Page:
Classical genetics, molecular genetics and population genetics are the main subdomains of genetics. Each of these subdomains contains many causal claims. These claims belong to different types: classical genetics makes claims about (among others) the effect of genotypes on phenotypes; molecular genetics makes claims about (among others) how the genetic code determines protein synthesis; and population genetics makes claims about (among others) the causes of micro-evolutions in populations.
Our aim is to offer a comprehensive analysis of the meaning of causal claims in these three domains. The variety of causal claims, together with the fact that there is no straightforward way to understand the meaning of any of these types (this is substantiated in the Methodology section of the project proposal), makes this aim a challenging one.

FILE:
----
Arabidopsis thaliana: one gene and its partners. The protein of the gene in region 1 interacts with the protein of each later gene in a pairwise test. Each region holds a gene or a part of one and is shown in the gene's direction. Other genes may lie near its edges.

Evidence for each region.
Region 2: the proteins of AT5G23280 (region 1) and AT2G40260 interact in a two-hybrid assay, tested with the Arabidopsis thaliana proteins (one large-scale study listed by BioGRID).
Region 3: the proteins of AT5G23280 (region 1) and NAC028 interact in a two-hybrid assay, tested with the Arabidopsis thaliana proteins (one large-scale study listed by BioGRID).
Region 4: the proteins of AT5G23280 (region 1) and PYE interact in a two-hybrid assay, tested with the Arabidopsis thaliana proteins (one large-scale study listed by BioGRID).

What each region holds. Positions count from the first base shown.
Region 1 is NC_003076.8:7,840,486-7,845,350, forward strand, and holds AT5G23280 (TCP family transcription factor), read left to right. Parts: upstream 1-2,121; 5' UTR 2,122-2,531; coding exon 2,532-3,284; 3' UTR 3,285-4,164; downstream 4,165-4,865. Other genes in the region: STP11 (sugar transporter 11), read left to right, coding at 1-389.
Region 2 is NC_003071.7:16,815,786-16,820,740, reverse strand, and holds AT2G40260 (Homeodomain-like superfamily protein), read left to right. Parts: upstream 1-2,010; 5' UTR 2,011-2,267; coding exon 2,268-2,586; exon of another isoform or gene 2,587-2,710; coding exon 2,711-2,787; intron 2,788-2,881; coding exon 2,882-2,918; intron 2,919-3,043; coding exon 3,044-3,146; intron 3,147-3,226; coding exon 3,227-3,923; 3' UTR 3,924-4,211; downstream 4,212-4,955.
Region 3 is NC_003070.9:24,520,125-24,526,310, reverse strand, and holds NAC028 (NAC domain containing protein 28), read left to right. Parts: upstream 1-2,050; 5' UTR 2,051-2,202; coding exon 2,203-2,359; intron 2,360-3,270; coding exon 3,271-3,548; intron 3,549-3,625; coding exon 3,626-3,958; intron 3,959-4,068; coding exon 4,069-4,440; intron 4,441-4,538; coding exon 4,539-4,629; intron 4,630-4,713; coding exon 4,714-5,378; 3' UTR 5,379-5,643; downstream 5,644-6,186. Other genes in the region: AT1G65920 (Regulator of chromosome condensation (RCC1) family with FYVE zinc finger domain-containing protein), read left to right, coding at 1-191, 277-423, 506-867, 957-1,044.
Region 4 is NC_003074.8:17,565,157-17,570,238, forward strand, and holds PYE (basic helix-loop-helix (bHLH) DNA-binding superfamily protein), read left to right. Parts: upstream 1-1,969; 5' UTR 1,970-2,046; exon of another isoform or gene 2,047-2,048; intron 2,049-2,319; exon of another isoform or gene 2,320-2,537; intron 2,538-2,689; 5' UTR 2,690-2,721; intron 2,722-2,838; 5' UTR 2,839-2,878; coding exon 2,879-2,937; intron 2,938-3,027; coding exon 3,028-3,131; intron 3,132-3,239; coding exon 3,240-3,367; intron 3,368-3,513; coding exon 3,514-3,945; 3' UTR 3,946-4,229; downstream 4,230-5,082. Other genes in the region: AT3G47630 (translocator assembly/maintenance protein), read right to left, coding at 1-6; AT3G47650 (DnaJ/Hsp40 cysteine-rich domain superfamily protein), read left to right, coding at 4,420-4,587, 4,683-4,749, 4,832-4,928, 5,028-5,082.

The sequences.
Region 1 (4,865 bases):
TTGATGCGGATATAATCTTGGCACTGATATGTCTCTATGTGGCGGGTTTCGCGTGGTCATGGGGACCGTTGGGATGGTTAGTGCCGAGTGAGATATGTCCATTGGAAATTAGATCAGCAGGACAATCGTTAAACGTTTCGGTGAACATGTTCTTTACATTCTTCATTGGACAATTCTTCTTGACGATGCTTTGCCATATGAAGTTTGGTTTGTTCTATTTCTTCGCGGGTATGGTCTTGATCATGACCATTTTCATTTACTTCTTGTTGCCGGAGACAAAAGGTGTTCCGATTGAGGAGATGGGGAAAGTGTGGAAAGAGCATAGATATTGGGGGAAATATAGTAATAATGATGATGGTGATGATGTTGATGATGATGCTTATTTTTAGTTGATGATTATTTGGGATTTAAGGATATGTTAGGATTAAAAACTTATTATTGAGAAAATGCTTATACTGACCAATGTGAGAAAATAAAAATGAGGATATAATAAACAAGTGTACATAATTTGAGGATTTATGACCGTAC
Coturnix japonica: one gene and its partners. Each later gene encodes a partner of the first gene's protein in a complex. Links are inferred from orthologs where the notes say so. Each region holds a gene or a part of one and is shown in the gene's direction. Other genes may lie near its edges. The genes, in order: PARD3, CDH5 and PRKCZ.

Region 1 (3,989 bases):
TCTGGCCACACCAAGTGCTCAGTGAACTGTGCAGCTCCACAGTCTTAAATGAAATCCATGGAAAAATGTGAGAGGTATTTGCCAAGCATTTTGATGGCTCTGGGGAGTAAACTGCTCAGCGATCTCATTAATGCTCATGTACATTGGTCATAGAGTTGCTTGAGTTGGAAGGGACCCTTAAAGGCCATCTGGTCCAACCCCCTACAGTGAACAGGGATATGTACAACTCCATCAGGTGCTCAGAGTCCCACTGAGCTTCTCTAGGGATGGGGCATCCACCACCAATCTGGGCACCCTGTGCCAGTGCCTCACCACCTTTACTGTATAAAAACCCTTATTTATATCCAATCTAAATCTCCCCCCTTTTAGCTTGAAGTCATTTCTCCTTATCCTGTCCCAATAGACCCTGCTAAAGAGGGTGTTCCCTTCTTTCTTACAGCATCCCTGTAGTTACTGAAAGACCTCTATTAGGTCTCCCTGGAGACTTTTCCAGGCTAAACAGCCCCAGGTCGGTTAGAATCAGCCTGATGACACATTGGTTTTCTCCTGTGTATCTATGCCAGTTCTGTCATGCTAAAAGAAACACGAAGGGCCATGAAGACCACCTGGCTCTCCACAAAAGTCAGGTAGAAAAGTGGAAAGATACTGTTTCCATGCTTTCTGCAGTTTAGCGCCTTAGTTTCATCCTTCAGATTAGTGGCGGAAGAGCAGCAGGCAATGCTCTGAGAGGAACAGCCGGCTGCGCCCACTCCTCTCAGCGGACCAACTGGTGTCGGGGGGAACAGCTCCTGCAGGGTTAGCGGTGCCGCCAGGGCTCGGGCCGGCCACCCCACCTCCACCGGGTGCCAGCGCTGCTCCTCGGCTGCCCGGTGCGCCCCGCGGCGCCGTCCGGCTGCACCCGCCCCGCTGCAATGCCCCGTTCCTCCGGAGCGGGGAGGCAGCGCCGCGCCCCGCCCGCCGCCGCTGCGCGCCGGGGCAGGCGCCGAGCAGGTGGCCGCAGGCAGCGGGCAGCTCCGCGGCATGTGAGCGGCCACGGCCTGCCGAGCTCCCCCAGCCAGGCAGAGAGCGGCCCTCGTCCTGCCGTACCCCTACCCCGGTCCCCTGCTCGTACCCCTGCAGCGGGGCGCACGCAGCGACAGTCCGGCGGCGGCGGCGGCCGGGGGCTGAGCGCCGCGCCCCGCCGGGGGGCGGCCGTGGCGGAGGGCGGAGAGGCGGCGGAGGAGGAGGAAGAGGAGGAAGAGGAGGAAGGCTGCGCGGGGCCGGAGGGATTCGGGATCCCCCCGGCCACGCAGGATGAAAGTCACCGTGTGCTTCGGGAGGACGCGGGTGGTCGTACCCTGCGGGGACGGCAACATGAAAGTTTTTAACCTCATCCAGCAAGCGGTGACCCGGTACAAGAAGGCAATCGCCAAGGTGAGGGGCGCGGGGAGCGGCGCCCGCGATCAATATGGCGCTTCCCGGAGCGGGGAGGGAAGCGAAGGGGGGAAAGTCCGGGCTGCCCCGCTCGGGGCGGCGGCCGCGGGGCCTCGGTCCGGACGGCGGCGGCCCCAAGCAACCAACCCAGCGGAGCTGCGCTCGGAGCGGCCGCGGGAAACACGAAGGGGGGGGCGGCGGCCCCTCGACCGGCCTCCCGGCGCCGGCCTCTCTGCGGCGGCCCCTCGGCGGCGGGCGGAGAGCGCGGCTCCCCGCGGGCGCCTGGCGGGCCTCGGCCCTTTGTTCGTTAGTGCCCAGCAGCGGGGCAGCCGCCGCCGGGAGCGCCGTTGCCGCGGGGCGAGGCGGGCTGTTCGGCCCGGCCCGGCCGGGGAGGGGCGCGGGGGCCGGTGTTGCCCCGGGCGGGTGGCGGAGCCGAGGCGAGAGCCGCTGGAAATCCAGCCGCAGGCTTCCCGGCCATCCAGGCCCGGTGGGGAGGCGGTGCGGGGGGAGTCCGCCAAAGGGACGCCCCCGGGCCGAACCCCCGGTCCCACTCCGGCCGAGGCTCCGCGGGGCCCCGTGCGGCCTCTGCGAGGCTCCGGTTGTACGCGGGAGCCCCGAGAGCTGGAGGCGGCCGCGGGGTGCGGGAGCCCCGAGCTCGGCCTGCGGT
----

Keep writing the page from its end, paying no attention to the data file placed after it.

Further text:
Genetic knowledge influences our lives in many ways. For many diseases it is now known to what extent they can be explained by genetic factors (and to what extent they are instead determined by environmental, social, and other factors). Genetic manipulation has become a widespread practice. Moreover, the pharmaceutical industry increasingly relies on genetic knowledge (personalized medicine, gene-based medicine, etc.). Genetics’ causal claims are at the heart of these practices of explanation, manipulation and health care. This makes our analysis relevant for both practitioners and the general public.